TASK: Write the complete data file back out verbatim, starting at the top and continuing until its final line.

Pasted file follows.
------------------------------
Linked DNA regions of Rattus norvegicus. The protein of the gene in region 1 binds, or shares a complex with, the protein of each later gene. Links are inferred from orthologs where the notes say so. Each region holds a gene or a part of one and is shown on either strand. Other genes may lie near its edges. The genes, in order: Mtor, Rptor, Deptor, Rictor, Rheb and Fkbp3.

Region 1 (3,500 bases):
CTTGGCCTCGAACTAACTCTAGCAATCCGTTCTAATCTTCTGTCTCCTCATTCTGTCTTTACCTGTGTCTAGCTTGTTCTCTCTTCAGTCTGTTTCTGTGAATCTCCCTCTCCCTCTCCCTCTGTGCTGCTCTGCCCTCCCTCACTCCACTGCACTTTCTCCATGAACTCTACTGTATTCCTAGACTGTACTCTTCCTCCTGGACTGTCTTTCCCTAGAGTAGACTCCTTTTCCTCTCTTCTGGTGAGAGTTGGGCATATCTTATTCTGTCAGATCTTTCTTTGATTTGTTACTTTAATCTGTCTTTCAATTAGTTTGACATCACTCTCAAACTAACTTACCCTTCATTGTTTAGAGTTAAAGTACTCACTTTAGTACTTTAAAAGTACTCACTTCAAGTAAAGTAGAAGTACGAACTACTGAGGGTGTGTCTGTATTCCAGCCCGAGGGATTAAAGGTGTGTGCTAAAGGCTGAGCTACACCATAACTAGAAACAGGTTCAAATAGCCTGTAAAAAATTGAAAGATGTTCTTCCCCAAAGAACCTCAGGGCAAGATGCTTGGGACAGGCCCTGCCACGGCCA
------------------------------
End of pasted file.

Linked DNA regions of Rattus norvegicus. The protein of the gene in region 1 binds, or shares a complex with, the protein of each later gene. Links are inferred from orthologs where the notes say so. Each region holds a gene or a part of one and is shown on either strand. Other genes may lie near its edges. The genes, in order: Mtor, Rptor, Deptor, Rictor, Rheb and Fkbp3.

Region 1 (3,500 bases):
CTTGGCCTCGAACTAACTCTAGCAATCCGTTCTAATCTTCTGTCTCCTCATTCTGTCTTTACCTGTGTCTAGCTTGTTCTCTCTTCAGTCTGTTTCTGTGAATCTCCCTCTCCCTCTCCCTCTGTGCTGCTCTGCCCTCCCTCACTCCACTGCACTTTCTCCATGAACTCTACTGTATTCCTAGACTGTACTCTTCCTCCTGGACTGTCTTTCCCTAGAGTAGACTCCTTTTCCTCTCTTCTGGTGAGAGTTGGGCATATCTTATTCTGTCAGATCTTTCTTTGATTTGTTACTTTAATCTGTCTTTCAATTAGTTTGACATCACTCTCAAACTAACTTACCCTTCATTGTTTAGAGTTAAAGTACTCACTTTAGTACTTTAAAAGTACTCACTTCAAGTAAAGTAGAAGTACGAACTACTGAGGGTGTGTCTGTATTCCAGCCCGAGGGATTAAAGGTGTGTGCTAAAGGCTGAGCTACACCATAACTAGAAACAGGTTCAAATAGCCTGTAAAAAATTGAAAGATGTTCTTCCCCAAAGAACCTCAGGGCAAGATGCTTGGGACAGGCCCTGCCACGGCCA